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Our quest to catch up now takes us to this past Saturday for another triple header. On this particular day, my viewing selections were tempered by the fact that I needed something to wash the taste of Funny Games out of my mouth: hence, the segue from that to Spielberg’s Adventures of TinTin. Now THAT’s the kind of counter-programming more festivals need to do!


Oy vey…talk about suffering for art…We’re all familiar with feel-good cinema: those gauzy, sweet, brightly colored bits of film fluff that usually posit nothing more challenging than a stubbed toe or a willfully spunky ingenue to shake things up. In a world that’s become increasingly cold and hostile, feel-good cinema can be the equivalent of a warm fire on a cold day, returning the essential humanity to an inhumane species.

Michael Haneke pisses all over feel-good cinema before burying it out in the desert. If the word “misanthropy” is defined as meaning, “the general hatred, distrust or disdain of the human species or human nature,” then Mr. Haneke may be one of the premiere misanthropes working in film today. Whether dealing with severely damaged, violent individuals (Benny’s Video, The Seventh Continent, The White Ribbon), the horrors of a violent society invading the sanctity of the home (Funny Games, The Time of the Wolf) or the erosion of life and love (The Piano Teacher, Amour), Haneke has never met a subject to dark or depressing to tear into. Despite his seeming disdain for people, Haneke has had a surprisingly successful career, achieving enough acclaim with his original 1997 version of Funny Games to warrant his American remake ten years later and culminating in Best Foreign Film and Best Actress nods for his most recent film, Amour.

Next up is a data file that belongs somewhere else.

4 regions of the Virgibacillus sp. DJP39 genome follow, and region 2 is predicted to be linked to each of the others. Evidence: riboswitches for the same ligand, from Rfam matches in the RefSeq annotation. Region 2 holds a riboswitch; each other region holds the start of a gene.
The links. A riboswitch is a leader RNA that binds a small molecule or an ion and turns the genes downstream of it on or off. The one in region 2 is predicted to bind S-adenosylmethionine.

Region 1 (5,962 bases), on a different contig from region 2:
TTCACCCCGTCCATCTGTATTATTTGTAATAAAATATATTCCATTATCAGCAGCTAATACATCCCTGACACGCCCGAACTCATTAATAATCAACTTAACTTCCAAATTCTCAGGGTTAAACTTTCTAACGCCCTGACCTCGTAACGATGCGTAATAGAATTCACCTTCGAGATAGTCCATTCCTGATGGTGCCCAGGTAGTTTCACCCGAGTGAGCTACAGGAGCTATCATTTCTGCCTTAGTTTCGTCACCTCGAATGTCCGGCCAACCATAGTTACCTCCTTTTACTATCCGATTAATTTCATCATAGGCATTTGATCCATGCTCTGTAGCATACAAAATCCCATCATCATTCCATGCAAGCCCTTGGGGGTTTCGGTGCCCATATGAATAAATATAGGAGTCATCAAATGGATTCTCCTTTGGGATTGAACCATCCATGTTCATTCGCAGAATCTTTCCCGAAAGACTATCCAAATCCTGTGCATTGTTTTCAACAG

I admit that I got to the Haneke party a little late, not jumping in until the remake of Funny Games. As a big Tim Roth fan, I took a chance, based on his presence, and was rewarded with something rather nasty and unpleasant. Nonetheless, I was intrigued and spent some time touring his back catalog, eventually arriving at his original version of Funny Games. Needless to say, I remember being thoroughly disturbed by the film and promptly sought to put it behind me. Flash forward many years and a lazy Saturday morning seemed like a perfect time to revisit the film and see if it still held any power. Short answer? Yes.

For those not familiar with the story, Funny Games is, ostensibly, a home invasion film. Three members of a family (parents and young son) are vacationing at their lakeside cottage, next to several other cabins and friends. The family is well-to-do, educated (while driving, they play a game of “Name that classical music concerto” and seem like nice enough people. Upon arriving at their cottage, they notice that their next-door-neighbors appear to be entertaining guests, a pair of young men dressed in tennis outfits. When one of the men appears at their doorstep to borrow some eggs, the family become trapped in a seemingly never-ending nightmare of violence, humiliation, torture and…well…funny games.